As an indie author, where do you get your ideas for your self-published books? They don't all have to come from inside your own head. British sci-fi author Richard Dee describes how by being alert to his readers' reactions to his early books, he's gleaned inspiration for many sequels and series.
As a science-fiction novelist, and a proudly self-published one, I’m fortunate in having plenty of ideas for new projects. Plots present in observation of life, often I will remember a dream and that will set me going. If it doesn’t work out as a book, it could always make a short story. I jot down a few notes and I can come back to it anytime.
However as my work becomes more widely read I have noticed a trend, and that is being given plot ideas to extend my already published titles with sequels and prequels and spin-offs. And the ideas come from reviews and reader comments.
First Steps in Writing
My first book, Freefall, had a few things in it that I considered in my naiveté to be no more than attention-grabbing, enigmatic statements. Of course, now I know better, all that happened was that they worked in a way that I hadn’t considered. People actually wanted to know more about them.
And so the prequel Myra was born and is currently being edited. I have made a full novel out of a throwaway remark, a paragraph on page 12:
No matter how many times I hear the voice – it’s Myra by the way – it reminds me of the happy times. When she had put her voice print on the computer she said it was so she could order me around. It must be fifteen years ago, but I sometimes look over my shoulder expecting to see her in the hatchway. You can still see the faint dent in the panel if you look closely, I try not to. The paint was worn there; I rubbed it every time I passed.
See what I mean? I’ve just spent 75,000 words explaining that dent! Myra will be published in early 2017. The artwork is in development, in fact, the artist came up with a suggestion that made such perfect sense that I just had to include it in my second draft.
And it leads me logically into what will be the third part of the Dave Travise Trilogy as I’m now (rather grandly) calling it.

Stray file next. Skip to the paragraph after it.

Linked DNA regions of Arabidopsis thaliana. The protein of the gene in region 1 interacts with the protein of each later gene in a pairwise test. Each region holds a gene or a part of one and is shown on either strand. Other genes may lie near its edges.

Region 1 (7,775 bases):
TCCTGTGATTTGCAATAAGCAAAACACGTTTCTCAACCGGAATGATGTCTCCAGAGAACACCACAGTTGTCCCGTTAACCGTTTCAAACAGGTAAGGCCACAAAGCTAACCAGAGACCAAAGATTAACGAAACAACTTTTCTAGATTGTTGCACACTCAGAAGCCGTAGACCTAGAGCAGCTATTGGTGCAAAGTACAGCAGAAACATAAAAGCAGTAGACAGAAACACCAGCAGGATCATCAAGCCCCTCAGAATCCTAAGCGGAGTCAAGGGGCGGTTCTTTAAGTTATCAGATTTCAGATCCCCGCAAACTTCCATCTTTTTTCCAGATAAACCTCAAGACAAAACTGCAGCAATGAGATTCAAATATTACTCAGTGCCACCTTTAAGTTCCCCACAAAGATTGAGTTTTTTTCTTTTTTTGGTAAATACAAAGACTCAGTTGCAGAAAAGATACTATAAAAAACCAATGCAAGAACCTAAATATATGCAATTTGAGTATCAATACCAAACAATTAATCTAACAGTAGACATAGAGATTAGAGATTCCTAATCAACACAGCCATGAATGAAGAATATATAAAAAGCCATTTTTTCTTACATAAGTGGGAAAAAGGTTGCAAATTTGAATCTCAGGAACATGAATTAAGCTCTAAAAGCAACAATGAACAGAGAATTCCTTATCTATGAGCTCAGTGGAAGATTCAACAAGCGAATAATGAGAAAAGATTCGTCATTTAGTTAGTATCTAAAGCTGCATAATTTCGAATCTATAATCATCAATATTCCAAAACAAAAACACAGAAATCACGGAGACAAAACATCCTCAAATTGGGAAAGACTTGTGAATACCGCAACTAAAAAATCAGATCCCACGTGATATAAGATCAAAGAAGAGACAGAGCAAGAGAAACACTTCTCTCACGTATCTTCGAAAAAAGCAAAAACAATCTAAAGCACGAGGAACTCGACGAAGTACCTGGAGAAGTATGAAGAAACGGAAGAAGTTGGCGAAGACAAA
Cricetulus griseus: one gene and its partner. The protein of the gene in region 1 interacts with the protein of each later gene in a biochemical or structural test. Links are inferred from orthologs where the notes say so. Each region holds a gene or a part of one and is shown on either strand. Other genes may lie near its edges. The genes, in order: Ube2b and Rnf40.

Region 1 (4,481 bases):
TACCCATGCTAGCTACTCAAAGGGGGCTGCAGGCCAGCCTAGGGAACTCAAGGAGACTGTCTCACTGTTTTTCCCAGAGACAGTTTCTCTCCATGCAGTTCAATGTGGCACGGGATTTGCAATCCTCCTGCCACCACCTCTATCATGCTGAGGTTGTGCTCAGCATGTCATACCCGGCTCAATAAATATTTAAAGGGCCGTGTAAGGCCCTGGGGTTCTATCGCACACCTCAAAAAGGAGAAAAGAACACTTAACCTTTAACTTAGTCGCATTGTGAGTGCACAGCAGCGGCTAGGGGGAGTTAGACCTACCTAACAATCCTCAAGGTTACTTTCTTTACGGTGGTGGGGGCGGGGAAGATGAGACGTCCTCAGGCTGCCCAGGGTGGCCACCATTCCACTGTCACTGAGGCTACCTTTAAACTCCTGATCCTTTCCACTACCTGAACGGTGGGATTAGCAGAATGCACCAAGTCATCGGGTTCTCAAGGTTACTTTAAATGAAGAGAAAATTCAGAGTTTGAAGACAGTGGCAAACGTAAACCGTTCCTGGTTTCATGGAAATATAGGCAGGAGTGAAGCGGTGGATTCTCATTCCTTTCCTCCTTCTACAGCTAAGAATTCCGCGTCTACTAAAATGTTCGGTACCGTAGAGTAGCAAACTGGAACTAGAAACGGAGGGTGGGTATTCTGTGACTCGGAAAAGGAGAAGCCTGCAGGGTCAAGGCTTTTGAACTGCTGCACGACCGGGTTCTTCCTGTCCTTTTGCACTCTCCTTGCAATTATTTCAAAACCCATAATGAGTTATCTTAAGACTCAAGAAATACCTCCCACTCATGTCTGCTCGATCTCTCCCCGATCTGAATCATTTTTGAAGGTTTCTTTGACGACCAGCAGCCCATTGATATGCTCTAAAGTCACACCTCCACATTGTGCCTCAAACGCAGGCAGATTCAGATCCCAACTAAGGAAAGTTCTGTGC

And it hasn’t stopped there. My editor read the first draft of The Rocks of Aserol and said:
Presumably there’s a sequel? If not, why not?
Well now there is, or at least there will be.
A reviewer suggested a spin-off from Ribbonworld. (I had already worked out a sequel for myself) Then another person who had bought the book suggested yet another plot line that could be explored. So that will be four books in that series if I can get around to writing them.
It’s very nice to think that I’ve got people’s attention. Sometimes I can’t believe that a reader is that engrossed in the contents of my imagination that they want to know more. That I’ve managed to interest them enough that they can imagine how my worlds could develop. And that they want to know more about my characters pasts (or futures) from what I have written.
At first, I wondered if it meant that I hadn’t done enough; then I realised that it really meant that I hadn’t done too much.
Incidentally, the current list of my Works in Progress stands at eight. That’s probably five or six years of work. And only two of them have been my own ideas. The good part about having so many projects is that, when I get fed up with writing one book, or the flow stops, I can swap over to another. I find that it keeps me from getting bored.
So if you don’t want me to get bored, keep reading my books and keep the ideas coming in. With your input, who knows where we might end up?
OVER TO YOU If you've ever written sequels or prequels in response to reader demand, we'd love to hear about them! Join our conversation via the comments!#Authors - how readers can inspire new book ideas - by @RichardDockett1 Click To Tweet
ANOTHER GREAT POST ABOUT INSPIRATION FOR YOUR WRITING: